Claim to Fame: Evidently, I remind people of this ”Kevin G, Badass MC” character. DJ Brohan has no comment.
Where are you going? Right now, floor hockey. Turns out I could literally not graduate if I show up to class late today…oh, Columbia; trolling us all since 1754. In the grander scheme of things, I’m taking a gap year while applying to med school. I’m going to be working at The Doctor’s Channel, a medical digital media company.
Three things you learned at Columbia:
- It’s absolutely true that you should “do what you love.” Though, it may also be worth asking, how can you be sure you actually love something? In my sophomore year, I came up with this theory I later dubbed ‘The 10 Hour Test.’ I suspect that the best litmus test for a major/career path/life mission is to see whether you can actively study or do something for 10 hours straight and still enjoy it the next day. Don’t worry, finals week will give you the ample opportunity to test this out. If something passes the 10 hour test, then accept it: you love this subject. You’re probably going to love it for the next few years and maybe forever. If nothing has yet passed the test, keep searching. You’re doing a disservice to yourself by settling.
- I don’t remember much of the Core, but one particular text that always stuck with me was “Deliverance from Error” by Al-Ghazali. The reductionist take-away from it is that you only find certainty in something through experience, and that there are some things for which rational thought is just insufficient in convincing you to believe. Guess what? For however brief a period in your life, you live in New York City. Any experience you could ever want is a subway ride away. Now go find certainty.
- If I learned nothing else at this school, it was how important it is to be convincing. Whatever you may want to do, the first roadblock is usually convincing yourself to go for it, or someone else to let you do it/give you money to make it a reality.
“Back in my day…” Columbia Debate was unranked and we had like five people on the team. Now we’re 2nd in the nation, have a thirty person roster, and recently made the New York Times. You get as much out of your extracurriculars as you are willing to fight for.
Justify your existence in 30 words or less: Pat Blute and I met and it was true bro-love at first sight. We won a trip to Vegas after entering a video contest. The rest can’t be justified.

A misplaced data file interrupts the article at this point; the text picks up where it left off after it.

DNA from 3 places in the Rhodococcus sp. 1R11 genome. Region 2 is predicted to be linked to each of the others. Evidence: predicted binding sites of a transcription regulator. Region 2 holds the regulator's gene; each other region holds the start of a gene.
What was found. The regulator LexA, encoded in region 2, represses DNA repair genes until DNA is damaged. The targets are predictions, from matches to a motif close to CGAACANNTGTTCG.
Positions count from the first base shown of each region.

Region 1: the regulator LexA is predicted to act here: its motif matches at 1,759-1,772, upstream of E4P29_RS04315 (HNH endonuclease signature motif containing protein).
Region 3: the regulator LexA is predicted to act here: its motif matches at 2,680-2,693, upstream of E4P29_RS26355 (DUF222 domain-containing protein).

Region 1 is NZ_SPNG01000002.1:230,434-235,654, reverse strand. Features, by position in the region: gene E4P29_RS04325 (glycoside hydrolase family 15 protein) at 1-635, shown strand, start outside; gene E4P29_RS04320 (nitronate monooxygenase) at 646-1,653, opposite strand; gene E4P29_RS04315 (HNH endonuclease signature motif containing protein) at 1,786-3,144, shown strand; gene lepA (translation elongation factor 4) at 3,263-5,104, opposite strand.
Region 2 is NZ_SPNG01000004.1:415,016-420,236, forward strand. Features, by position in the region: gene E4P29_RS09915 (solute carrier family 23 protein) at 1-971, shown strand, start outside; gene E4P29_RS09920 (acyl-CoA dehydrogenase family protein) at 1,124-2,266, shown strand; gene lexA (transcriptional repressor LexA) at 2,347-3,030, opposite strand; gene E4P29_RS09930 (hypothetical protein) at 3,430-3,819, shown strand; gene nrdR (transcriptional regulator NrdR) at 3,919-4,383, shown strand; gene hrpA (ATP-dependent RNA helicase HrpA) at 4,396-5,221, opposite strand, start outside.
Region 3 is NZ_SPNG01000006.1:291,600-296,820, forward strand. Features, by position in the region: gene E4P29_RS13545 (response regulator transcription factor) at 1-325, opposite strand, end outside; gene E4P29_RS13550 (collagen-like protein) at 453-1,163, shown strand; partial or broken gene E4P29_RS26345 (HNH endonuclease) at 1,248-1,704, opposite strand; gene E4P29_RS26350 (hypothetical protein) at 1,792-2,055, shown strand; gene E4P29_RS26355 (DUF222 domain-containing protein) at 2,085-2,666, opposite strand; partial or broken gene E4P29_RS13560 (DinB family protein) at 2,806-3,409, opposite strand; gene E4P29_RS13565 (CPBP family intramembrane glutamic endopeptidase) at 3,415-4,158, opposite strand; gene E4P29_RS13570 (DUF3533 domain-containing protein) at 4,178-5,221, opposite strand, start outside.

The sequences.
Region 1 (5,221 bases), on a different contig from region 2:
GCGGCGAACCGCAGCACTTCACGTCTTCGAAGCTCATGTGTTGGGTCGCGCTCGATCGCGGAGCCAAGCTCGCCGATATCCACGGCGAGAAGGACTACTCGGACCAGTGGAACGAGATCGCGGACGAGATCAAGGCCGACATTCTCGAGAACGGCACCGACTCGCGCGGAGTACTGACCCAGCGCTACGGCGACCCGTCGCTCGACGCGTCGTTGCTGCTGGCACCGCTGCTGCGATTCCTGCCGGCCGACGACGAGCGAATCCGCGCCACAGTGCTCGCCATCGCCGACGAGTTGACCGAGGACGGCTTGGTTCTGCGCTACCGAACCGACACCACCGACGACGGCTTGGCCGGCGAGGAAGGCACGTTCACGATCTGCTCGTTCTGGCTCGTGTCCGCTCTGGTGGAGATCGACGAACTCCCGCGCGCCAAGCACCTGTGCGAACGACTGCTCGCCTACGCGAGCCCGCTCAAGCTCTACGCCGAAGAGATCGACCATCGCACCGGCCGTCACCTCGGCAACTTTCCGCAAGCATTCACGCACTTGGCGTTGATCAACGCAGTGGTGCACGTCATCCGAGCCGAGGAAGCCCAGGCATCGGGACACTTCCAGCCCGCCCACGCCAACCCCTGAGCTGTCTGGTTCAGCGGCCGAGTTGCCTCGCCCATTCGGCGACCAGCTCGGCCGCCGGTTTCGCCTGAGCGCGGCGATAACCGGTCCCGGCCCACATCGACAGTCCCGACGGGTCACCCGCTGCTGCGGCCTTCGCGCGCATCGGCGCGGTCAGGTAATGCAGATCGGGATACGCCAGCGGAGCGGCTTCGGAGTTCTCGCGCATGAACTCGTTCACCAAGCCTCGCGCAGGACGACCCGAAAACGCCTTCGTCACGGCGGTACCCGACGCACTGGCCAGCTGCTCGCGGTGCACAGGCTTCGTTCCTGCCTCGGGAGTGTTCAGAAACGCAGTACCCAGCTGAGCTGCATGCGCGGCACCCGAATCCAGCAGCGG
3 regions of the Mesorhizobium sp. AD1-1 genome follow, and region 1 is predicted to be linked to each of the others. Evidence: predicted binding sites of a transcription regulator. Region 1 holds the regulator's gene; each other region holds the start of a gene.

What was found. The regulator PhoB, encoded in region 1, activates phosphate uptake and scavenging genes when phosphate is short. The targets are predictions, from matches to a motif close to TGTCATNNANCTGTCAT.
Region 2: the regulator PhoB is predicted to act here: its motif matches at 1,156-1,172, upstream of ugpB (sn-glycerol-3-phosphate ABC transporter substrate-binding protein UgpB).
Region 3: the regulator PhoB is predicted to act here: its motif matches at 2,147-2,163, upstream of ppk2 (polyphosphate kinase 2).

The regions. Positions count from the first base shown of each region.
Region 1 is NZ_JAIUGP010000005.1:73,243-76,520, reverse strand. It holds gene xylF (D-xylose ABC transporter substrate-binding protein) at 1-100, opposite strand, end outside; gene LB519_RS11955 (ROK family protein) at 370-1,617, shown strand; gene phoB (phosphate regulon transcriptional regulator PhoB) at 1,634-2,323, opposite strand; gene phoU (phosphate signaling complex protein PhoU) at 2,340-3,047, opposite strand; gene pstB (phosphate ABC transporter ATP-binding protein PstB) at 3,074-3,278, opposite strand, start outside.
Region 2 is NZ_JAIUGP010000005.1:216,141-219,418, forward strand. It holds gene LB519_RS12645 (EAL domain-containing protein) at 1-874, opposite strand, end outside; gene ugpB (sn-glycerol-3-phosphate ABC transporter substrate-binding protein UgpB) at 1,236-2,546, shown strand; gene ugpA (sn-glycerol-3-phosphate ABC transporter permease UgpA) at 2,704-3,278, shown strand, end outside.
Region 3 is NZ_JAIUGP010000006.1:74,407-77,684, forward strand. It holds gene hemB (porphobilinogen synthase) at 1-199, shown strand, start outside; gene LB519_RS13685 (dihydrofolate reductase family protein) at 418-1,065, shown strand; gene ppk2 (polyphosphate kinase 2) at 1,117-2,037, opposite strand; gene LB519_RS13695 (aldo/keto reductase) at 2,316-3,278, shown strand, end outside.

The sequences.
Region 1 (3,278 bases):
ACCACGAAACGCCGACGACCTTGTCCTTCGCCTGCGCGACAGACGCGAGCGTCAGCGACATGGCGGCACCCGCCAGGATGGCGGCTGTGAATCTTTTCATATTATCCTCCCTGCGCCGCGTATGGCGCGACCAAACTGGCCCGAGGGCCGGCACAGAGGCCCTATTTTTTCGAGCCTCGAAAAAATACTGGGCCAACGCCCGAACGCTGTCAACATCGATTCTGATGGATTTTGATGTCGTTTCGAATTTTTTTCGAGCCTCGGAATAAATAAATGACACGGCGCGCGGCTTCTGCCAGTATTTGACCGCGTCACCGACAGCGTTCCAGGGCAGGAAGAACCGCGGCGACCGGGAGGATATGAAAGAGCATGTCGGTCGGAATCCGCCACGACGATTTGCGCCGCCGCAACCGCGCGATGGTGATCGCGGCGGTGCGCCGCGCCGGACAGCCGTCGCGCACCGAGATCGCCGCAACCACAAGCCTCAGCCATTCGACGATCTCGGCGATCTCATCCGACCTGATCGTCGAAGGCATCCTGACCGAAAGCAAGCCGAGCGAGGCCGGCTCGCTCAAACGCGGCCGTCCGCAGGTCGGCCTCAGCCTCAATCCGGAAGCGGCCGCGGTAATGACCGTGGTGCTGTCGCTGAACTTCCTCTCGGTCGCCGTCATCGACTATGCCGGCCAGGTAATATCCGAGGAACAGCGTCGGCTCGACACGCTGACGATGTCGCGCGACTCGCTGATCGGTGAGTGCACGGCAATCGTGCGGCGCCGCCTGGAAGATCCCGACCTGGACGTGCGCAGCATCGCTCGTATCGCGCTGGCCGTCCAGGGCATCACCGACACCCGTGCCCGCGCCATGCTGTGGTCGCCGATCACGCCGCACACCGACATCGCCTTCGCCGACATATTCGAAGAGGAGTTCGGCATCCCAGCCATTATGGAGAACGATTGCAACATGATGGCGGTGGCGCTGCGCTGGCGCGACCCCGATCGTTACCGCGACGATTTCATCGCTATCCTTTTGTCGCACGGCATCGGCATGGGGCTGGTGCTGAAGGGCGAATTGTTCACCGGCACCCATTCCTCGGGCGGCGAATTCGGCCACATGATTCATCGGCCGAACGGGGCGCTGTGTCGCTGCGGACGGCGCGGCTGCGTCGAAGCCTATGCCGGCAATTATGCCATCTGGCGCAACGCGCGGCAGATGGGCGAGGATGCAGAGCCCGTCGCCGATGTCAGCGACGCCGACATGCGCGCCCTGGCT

Is the War on Fun over? Who won? Any war stories?
When we were sophomores, University senator Kenny Durrell and I planned a summer-themed party in freezing February weather as part of the 2012 Class Council. Kenny and I just wanted an excuse to come up with some crazy juice concoctions. And as we so eloquently put in the Facebook message invite, “we’ll bring the drink, you bring the drank.” Upon discovery, I heard the administration was not too thrilled and came down rather hard on our class president at the time, Mr. Aki Terasaki. Come to think of it, I never actually apologized to Aki. Aki, #sorryimnotsorry.
Would you rather give up oral sex or cheese?
If I learned nothing else as a consent facilitator, it was that consent is super sexy and only one of these things requires it. Therefore…
Advice for the class of 2016:
The worst kind of vice is advice. But if you’ll indulge me, there are three things I wish I had known coming in.
- The first is that the Career Center for Education, perhaps the most misunderstood service at Columbia, has a LinkedIn group called Columbia Career Connections. Join this group, find ten alumni who do something really cool that you could see yourself doing, and then ask if you could meet-up for coffee. You will be shocked at just how many alumni are out there doing amazing things and are willing to help you out in any way they can. All you have to do is ask.
- The second is that you have to accept that you will not get everything you deserve. Grades, housing, internships, etc. But anytime you are feeling down, just remember, by the grace of God/fate/arbitrary luck, at least you don’t live in New Jersey.
- The last is a little less concrete. Many of us seniors will tell you that our time here flew by, and it seems like yesterday that we were first moving in. I agree, but only when looking back in retrospect. In reality, I feel as though I have lived a lifetime as these last four years were actually happening. What I mean is that you have the time and opportunity to do whatever you want, to be whoever you want to be, and to endlessly change your mind about these things. Some nights you will spend watching the Jersey Shore (not ironically) and then arguing about it for the next hour with your best friend. Other nights you will spend hours waiting for the Greyhound bus in Providence, Rhode Island in the middle of pouring rain while some creepy guy is standing behind you chain smoking and asking if you wanna buy some of his magic elixir. And then other nights you’ll be cramming for your Lit Hum final with the rest of your class, spending half the time freaking out over what in the world happened in The Iliad, and the other half of it talking about how awesome your Lit Hum professor is and how you and the rest of your class would give anything to spend a day in their shoes. Okay, so maybe you won’t do those exact things, but the point is, find balance among your experiences and enjoy all of them.
In the words of Columbia-beloved rapper, Wiz Khalifa, “The bigger the bill, the harder you ball.” After looking at my e-bill statement, I better not have any regrets.